“If you scream I’ll kill you. Believe that.” He took his hand from her mouth. Her breath was coming ragged. The Hound had a flagon of wine on her bedside table. He took a long pull. “Don’t you want to ask who’s winning the battle, little bird?”

“Who?” she said, too frightened to defy him.

. . .

“He’s dead, they say.”

“Dead? No. Bugger that. I don’t want him dead.” He cast the empty flagon aside. “I want him burned. If the gods are good, they’ll burn him, but I won’t be here to see. I’m going.”

“Going?” She tried to wriggle free, but his grasp was iron.

“The little bird repeats whatever she hears. Going, yes.”

. . .

“Why did you come here?”

“You promised me a song, little bird. Have you forgotten?”

. . .

 “Still can’t bear to look, can you?” she heard him say. He gave her arm a hard wrench, pulling her around and shoving her down onto the bed. “I’ll have that song. Florian and Jonquil, you said.” His dagger was out, poised at her throat. “Sing, little bird. Sing for your little life.”

. . .

Some instinct made her lift her hand and cup his cheek with her fingers. The room was too dark for her to see him, but she could feel the stickiness of the blood, and a wetness that was not blood. “Little bird,” he said once more, his voice raw and harsh as steel on stone. Then he rose from the bed. Sansa heard cloth ripping, followed by the softer sound of retreating footsteps.

What do you notice these five scenes have in common? The Serpentine steps, Maegor’s Holdfast, and the Battle of Blackwater are all emotionally-charged conversations they had alone and that left an impact on their relationship, and in all three milestones—just like in the Hand’s Tourney when he reveals a secret only she will know—he’s calling her “little bird.” The other two, the beating in front of the court and the King’s Landing riots are scenes in which he publicly and voluntarily stepped in to protect her, and there he’s also calling her “little bird,” one time even publicly. Why does he use her pet name specifically in these situations?

To answer this, let’s focus on his behaviour in these scenes: in the Serpentine, he’s flirting in an awkward manner, making it obvious through his observations on her maturing from child to woman that he’s attracted, but she’s so young and oblivious that he has to rein himself in and laugh it off when it flies over her head. Atop Maegor’s Holdfast, he’s contemplating life over a looming big battle and having a back-and-forth clash of worldviews with this girl he considers naïve but can’t help caring for, all permeated with a subtle erotic imagery. And in the Blackwater, he’s finally broken away from his masters, and is offering himself as a protector and potential partner to her. The other scenes are self-evident and need no further elaboration.

Like this article explains, “a relationship is like a ‘mini-culture’ unto itself reinforced by rituals and private language” that a couple create only for themselves, the most common and significant part of this so-called idiosyncratic communication being pet names, which “connote a special intimacy that’s reserved for” the significant other. Going by this, you don’t give a pet name to someone you wouldn’t care deeply for, and after judging the entirety of their scenes thus far, the existence of a pet name connotes all on its own that feelings have moved to the next level. In other words, a pet name is the literary equivalent of a neon sign that screams I have feelings for this person, a signpost commemorating these “micromoments that create relationships.”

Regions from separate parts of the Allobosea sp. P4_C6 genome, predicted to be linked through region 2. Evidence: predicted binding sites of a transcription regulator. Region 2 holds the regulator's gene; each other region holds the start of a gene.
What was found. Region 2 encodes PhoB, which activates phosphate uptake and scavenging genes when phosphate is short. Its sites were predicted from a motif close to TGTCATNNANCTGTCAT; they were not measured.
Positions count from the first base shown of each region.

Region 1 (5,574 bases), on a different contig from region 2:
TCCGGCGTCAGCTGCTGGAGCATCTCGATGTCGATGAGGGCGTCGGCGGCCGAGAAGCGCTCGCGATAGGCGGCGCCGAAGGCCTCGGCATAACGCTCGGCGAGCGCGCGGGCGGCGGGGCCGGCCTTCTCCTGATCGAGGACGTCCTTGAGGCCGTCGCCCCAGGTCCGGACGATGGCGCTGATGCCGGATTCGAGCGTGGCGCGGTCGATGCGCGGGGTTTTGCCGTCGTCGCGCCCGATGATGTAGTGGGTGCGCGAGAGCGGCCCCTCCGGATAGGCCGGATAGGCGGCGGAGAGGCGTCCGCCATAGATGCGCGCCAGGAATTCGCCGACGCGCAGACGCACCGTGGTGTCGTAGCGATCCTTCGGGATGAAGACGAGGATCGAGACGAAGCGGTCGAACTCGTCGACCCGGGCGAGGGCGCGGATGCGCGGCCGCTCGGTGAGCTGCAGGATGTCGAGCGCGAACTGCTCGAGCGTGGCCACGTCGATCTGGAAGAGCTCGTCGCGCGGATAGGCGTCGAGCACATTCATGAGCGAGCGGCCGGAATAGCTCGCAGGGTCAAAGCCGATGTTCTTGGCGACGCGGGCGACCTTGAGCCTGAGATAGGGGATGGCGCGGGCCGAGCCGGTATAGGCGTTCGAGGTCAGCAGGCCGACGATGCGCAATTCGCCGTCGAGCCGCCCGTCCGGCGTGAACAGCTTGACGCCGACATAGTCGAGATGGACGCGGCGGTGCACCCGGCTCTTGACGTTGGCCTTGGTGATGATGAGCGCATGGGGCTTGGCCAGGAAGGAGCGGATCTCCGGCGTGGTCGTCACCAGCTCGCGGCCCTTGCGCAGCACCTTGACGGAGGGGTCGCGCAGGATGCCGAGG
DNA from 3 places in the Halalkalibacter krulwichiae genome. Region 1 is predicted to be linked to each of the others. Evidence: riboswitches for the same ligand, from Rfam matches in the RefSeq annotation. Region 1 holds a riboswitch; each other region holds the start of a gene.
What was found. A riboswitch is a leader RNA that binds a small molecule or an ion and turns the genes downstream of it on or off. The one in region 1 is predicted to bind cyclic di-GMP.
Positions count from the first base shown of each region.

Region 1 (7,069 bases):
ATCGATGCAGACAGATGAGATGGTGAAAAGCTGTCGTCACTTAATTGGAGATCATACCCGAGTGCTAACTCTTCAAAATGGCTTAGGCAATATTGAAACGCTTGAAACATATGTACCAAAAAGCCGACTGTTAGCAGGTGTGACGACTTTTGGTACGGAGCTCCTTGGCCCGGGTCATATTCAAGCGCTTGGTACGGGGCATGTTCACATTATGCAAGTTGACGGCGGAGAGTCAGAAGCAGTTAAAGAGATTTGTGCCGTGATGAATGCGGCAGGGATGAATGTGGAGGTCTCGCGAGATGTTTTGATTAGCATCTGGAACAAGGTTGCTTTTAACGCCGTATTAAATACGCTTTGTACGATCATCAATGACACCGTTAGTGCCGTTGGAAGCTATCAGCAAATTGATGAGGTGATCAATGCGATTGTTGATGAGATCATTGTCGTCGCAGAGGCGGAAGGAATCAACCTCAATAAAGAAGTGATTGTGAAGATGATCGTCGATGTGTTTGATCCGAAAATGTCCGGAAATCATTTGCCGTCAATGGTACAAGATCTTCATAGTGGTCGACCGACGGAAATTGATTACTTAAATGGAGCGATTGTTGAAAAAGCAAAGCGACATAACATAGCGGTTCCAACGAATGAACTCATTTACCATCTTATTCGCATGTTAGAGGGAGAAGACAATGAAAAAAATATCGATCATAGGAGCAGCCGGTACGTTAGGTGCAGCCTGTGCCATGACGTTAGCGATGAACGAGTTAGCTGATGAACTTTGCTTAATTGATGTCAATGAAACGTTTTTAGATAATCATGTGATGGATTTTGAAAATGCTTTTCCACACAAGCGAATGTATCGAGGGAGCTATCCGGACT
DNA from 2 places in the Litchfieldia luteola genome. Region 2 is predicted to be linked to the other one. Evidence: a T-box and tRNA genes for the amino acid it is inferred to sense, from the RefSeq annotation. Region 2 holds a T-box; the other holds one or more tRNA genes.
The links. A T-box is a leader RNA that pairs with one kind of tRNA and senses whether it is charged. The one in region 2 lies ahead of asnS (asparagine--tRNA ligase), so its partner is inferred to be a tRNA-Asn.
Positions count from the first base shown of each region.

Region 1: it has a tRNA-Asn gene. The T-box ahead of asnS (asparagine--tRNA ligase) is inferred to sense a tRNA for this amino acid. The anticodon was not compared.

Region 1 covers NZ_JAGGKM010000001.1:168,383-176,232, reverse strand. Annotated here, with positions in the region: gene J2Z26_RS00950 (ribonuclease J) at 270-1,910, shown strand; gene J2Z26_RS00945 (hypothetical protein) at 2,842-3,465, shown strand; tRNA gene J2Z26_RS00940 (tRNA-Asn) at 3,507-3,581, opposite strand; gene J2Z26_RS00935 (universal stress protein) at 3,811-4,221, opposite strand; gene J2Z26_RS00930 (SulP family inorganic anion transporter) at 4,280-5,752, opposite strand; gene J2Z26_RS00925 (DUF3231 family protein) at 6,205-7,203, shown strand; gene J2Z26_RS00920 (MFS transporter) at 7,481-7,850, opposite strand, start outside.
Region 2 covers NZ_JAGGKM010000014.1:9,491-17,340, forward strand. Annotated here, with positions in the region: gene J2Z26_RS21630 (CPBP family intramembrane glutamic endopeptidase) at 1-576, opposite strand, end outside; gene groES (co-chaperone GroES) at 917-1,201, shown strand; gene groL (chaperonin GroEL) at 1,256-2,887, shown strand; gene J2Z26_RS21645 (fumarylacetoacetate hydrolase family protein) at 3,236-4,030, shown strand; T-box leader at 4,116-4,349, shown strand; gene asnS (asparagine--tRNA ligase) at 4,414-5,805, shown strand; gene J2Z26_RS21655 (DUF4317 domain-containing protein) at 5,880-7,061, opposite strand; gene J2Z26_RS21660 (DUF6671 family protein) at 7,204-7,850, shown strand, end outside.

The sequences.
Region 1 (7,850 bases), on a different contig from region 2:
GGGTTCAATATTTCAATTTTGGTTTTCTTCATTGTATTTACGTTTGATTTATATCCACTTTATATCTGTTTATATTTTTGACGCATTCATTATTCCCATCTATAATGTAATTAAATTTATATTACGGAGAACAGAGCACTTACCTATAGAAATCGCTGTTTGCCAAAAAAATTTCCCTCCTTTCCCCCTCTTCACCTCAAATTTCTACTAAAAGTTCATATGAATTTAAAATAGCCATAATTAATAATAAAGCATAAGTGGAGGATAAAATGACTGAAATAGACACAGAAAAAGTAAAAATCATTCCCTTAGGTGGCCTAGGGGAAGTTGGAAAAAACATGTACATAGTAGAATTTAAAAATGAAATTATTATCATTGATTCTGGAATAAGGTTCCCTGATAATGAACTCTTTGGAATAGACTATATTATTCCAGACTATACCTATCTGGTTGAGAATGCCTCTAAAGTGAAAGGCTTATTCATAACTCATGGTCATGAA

Francis Crawford of Lymond by Unknown

Lymond is a more straightforward example of using nicknames to mark the moment a character’s feelings do a 180º turn, aided by the bridging of the age gap and the longer time the saga gives characters to grow. In the fifth book, The Ringed Castle, he’s gone sell his services to Ivan the Terrible in Russia and reforges his life as Frangike Gavinovich, the tsar’s hyper-competent mercenary commander, away from the shadow of Gabriel, away from Philippa, his family, his past. He’s doing as well as he could with a madman for a boss, and, never the one-woman type of man, he takes a lover, too. Nothing could be further from his mind than falling in love. But the past has a built-in GPS and an annoying tendency to catch up with you wherever you go, and one day the woman he sardonically calls “dear wife” writes to remind him that he promised a divorce once there was a good second marriage prospect, now she needs he sign the papers. Oh, and she also discovered some interesting tidbits about his bastardy, so come back, mon cher Comte, come back.

And come back to England does the dear Comte, finding Philippa Crawford of Lymond in a plum position as lady-in-waiting at the Tudor court. He does his best to interact with her as little as possible, but circumstances throw them together often, and, after a few adventures investigating Lymond’s true parentage plus a failed attempt at reconciling with the mother he’s avoiding to confront, the change of heart ambushes Lymond at a place called the Hall of Revels, where Philippa and friends go looking for material for upcoming royal festivities. They have such a good jolly time there that, coming out of the Hall carrying an unconscious Philippa in his arms, Lymond does something he hasn’t done before: take a good, hard look at her:

She was a quick-witted child. From Kate, of course. He stirred back the brown hair which had caught in her lashes. And that was Kate’s too. What did she take from Gideon? Honesty. That both her parents had. And courage. Riding through the night once, into unknown country, to find him, and pay some sort of debt she thought she owed to him, or her parents. And, of course, following him for the sake of the child. In spite of a good deal of uncivilized behaviour, he recalled clearly, on his part.